Date of Publication


Document Type


Degree Name

Master of Science (M.S.) in Biology






Dihydroorotate dehydrogenase, Dehydrogenase



Physical Description

1 online resource (viii, 72 leaves)


Dihydroorotate (DRO) dehydrogenase catalyzes the oxidation of DHO to orotate in the pyrimidine biosynthetic pathway. This enzyme was originally isolated from a bacterium, Zymobacterium oroticum, which would ferment orotate as a sole source of energy. This adaptive catabolic enzyme, which catalyzes the reduction of orotate to DRO in an efficient pyridine nucleotide-linked reaction, has been extensively studied by several workers. Until recently, no study has been carried out on the enzyme which catalyzes the reaction in the biosynthetic direction. Preliminary studies have shown that the biosynthetic enzyme in Esherichia coli and a pseudomonad is not capable of reducing orotate to DRO by a pyridine nucleotide-linked reaction. These results suggested that there may be significant differences between the catabolic and biosynthetic enzymes. In the present study biosynthetic DHO dehydrogenase from Lacto-bacillus bulgaricus was investigated on the basis of physical and kinetic properties in order to compare the enzyme with the extensively studied catabolic enzyme. The stoichiometry exhibited by the DHO oxidase activity of the biosynthetic enzyme and the absorption spectrum suggest that biosynthetic DHO dehydrogenase is a flavoprotein. Thin layer chromatography of the flavins extracted from the enzyme and reactivation of apoenzymes specific for flavin mononucleotide or flavin adenine dinucleotide have shown that the enzyme contains flavin mononucleotide. The demonstration of enzyme-catalyzed sulfite autoxidation suggested that iron is present and is involved in electron transport. Inhibitor studies have shown that the enzyme contains sulfhydryl groups and the inactivation of such groups halts internal electron transport early in the sequence. Kinetic studies were carried out including the determination of the Km for dihydroorotate, Ki for orotate, and the pH optimum. The kinetic behavior of the enzyme in the presence of various inhibitors suggest that the essential sulfhydryl groups reside at or near the active site. Ammonium sulfate was found to enhance the activity of the enzyme. Evidence presented suggested that this phenomenon is probably an unspecific anion effect in which the rate constant for the breakdown of the enzyme substrate complex is directly affected. A possible scheme of the internal electron transport of biosynthetic DHO dehydrogenase was presented, using the data from this thesis and additional evidence from studies carried out by other workers on similar enzymes. A summary of the physical and kinetic properties of biosynthetic and catabolic DHO dehydrogenase was presented and a detailed comparison between the two enzymes made.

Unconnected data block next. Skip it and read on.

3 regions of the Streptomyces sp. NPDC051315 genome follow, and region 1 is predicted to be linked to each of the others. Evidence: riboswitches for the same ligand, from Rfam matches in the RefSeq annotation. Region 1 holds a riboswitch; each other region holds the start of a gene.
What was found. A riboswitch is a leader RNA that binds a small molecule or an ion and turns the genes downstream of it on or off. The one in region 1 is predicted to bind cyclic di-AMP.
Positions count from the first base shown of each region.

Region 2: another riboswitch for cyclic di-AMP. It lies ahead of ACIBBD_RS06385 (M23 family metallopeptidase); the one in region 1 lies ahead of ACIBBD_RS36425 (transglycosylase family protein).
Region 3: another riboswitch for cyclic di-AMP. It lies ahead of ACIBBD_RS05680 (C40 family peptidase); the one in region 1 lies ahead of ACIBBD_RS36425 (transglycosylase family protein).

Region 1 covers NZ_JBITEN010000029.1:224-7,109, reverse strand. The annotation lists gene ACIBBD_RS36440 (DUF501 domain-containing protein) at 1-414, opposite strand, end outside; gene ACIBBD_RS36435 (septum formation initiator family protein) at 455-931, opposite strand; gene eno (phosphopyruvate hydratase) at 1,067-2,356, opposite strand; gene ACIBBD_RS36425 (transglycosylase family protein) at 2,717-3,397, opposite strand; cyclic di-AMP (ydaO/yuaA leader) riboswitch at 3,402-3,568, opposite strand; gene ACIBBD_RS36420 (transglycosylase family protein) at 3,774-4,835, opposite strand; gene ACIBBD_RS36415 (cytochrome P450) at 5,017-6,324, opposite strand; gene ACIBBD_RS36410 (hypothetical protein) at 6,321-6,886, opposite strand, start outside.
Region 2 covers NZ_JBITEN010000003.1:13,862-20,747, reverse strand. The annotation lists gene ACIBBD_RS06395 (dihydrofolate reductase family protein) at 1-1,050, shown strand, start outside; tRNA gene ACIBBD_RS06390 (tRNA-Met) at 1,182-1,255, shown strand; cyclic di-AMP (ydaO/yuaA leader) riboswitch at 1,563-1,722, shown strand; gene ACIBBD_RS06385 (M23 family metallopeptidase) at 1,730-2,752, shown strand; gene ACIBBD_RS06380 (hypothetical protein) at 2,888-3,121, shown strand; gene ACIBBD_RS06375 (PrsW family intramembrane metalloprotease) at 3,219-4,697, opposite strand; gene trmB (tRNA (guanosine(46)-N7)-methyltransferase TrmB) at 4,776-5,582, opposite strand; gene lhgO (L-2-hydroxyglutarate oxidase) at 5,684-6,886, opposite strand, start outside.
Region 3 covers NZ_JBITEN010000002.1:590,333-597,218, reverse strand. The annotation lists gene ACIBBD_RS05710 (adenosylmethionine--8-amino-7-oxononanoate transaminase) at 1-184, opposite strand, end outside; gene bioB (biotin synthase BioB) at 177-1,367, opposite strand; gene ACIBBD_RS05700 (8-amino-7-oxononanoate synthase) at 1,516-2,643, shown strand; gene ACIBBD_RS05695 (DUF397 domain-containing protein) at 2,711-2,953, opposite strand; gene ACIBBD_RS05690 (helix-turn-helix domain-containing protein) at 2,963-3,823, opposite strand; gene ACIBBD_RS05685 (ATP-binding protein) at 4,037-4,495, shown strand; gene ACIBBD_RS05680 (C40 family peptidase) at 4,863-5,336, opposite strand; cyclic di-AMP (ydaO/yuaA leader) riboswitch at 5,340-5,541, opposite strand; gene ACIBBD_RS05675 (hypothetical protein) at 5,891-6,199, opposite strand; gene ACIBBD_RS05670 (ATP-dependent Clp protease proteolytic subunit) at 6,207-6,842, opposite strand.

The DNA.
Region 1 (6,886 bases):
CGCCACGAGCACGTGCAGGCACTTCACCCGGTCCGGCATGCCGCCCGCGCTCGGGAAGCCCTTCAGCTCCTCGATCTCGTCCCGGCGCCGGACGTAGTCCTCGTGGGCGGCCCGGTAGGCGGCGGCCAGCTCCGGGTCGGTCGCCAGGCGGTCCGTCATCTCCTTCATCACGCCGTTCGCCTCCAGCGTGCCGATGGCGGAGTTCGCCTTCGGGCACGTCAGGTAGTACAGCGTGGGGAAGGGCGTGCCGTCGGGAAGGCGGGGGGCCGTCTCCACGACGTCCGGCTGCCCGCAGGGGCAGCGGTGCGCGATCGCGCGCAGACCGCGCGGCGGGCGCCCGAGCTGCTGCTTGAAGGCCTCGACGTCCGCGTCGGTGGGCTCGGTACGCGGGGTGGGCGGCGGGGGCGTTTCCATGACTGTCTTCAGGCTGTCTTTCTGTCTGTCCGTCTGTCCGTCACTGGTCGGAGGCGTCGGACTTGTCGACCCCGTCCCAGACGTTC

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Portland State University. Dept. of Biology

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